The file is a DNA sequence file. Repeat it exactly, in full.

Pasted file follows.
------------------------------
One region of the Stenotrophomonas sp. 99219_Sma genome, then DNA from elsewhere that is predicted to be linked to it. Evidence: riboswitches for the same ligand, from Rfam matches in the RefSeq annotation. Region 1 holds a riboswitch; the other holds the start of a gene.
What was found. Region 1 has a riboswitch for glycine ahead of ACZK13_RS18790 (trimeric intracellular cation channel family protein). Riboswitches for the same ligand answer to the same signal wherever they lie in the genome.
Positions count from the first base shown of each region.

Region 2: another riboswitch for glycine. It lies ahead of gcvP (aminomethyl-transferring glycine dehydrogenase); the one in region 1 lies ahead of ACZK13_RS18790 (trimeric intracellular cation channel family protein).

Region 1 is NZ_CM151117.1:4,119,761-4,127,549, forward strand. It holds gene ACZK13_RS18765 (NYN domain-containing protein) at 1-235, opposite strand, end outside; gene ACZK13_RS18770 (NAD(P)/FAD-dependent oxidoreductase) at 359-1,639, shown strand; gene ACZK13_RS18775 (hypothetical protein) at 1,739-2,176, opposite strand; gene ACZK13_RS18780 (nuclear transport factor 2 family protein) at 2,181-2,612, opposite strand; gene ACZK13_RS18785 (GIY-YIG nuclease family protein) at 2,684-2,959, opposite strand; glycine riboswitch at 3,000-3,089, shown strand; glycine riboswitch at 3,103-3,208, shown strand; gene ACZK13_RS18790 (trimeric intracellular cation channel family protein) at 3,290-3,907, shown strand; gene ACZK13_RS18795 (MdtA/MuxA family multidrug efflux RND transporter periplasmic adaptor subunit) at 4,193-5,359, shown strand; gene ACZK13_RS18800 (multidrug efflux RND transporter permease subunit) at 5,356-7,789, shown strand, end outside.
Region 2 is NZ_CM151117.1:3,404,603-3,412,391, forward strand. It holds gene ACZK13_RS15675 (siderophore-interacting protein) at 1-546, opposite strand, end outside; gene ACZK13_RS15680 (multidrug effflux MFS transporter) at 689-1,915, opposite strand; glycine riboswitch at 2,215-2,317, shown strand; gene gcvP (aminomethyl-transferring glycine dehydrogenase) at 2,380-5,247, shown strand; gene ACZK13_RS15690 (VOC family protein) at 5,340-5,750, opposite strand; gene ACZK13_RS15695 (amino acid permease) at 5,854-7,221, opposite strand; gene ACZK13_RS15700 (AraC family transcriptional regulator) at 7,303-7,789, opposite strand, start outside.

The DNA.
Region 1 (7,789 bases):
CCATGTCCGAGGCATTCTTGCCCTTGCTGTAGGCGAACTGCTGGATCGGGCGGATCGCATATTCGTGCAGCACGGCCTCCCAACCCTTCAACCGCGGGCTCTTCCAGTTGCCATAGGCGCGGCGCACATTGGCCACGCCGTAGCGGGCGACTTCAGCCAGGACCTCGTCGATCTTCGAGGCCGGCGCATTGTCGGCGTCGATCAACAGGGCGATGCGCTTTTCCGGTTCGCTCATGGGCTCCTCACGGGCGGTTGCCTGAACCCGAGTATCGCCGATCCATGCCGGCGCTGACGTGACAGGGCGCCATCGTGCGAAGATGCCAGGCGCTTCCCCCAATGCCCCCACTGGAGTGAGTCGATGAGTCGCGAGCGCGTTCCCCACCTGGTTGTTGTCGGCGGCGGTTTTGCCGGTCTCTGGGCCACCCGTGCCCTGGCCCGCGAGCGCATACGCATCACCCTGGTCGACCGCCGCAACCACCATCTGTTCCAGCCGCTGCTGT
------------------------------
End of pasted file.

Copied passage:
One region of the Stenotrophomonas sp. 99219_Sma genome, then DNA from elsewhere that is predicted to be linked to it. Evidence: riboswitches for the same ligand, from Rfam matches in the RefSeq annotation. Region 1 holds a riboswitch; the other holds the start of a gene.
What was found. Region 1 has a riboswitch for glycine ahead of ACZK13_RS18790 (trimeric intracellular cation channel family protein). Riboswitches for the same ligand answer to the same signal wherever they lie in the genome.
Positions count from the first base shown of each region.

Region 2: another riboswitch for glycine. It lies ahead of gcvP (aminomethyl-transferring glycine dehydrogenase); the one in region 1 lies ahead of ACZK13_RS18790 (trimeric intracellular cation channel family protein).

Region 1 is NZ_CM151117.1:4,119,761-4,127,549, forward strand. It holds gene ACZK13_RS18765 (NYN domain-containing protein) at 1-235, opposite strand, end outside; gene ACZK13_RS18770 (NAD(P)/FAD-dependent oxidoreductase) at 359-1,639, shown strand; gene ACZK13_RS18775 (hypothetical protein) at 1,739-2,176, opposite strand; gene ACZK13_RS18780 (nuclear transport factor 2 family protein) at 2,181-2,612, opposite strand; gene ACZK13_RS18785 (GIY-YIG nuclease family protein) at 2,684-2,959, opposite strand; glycine riboswitch at 3,000-3,089, shown strand; glycine riboswitch at 3,103-3,208, shown strand; gene ACZK13_RS18790 (trimeric intracellular cation channel family protein) at 3,290-3,907, shown strand; gene ACZK13_RS18795 (MdtA/MuxA family multidrug efflux RND transporter periplasmic adaptor subunit) at 4,193-5,359, shown strand; gene ACZK13_RS18800 (multidrug efflux RND transporter permease subunit) at 5,356-7,789, shown strand, end outside.
Region 2 is NZ_CM151117.1:3,404,603-3,412,391, forward strand. It holds gene ACZK13_RS15675 (siderophore-interacting protein) at 1-546, opposite strand, end outside; gene ACZK13_RS15680 (multidrug effflux MFS transporter) at 689-1,915, opposite strand; glycine riboswitch at 2,215-2,317, shown strand; gene gcvP (aminomethyl-transferring glycine dehydrogenase) at 2,380-5,247, shown strand; gene ACZK13_RS15690 (VOC family protein) at 5,340-5,750, opposite strand; gene ACZK13_RS15695 (amino acid permease) at 5,854-7,221, opposite strand; gene ACZK13_RS15700 (AraC family transcriptional regulator) at 7,303-7,789, opposite strand, start outside.

The DNA.
Region 1 (7,789 bases):
CCATGTCCGAGGCATTCTTGCCCTTGCTGTAGGCGAACTGCTGGATCGGGCGGATCGCATATTCGTGCAGCACGGCCTCCCAACCCTTCAACCGCGGGCTCTTCCAGTTGCCATAGGCGCGGCGCACATTGGCCACGCCGTAGCGGGCGACTTCAGCCAGGACCTCGTCGATCTTCGAGGCCGGCGCATTGTCGGCGTCGATCAACAGGGCGATGCGCTTTTCCGGTTCGCTCATGGGCTCCTCACGGGCGGTTGCCTGAACCCGAGTATCGCCGATCCATGCCGGCGCTGACGTGACAGGGCGCCATCGTGCGAAGATGCCAGGCGCTTCCCCCAATGCCCCCACTGGAGTGAGTCGATGAGTCGCGAGCGCGTTCCCCACCTGGTTGTTGTCGGCGGCGGTTTTGCCGGTCTCTGGGCCACCCGTGCCCTGGCCCGCGAGCGCATACGCATCACCCTGGTCGACCGCCGCAACCACCATCTGTTCCAGCCGCTGCTGT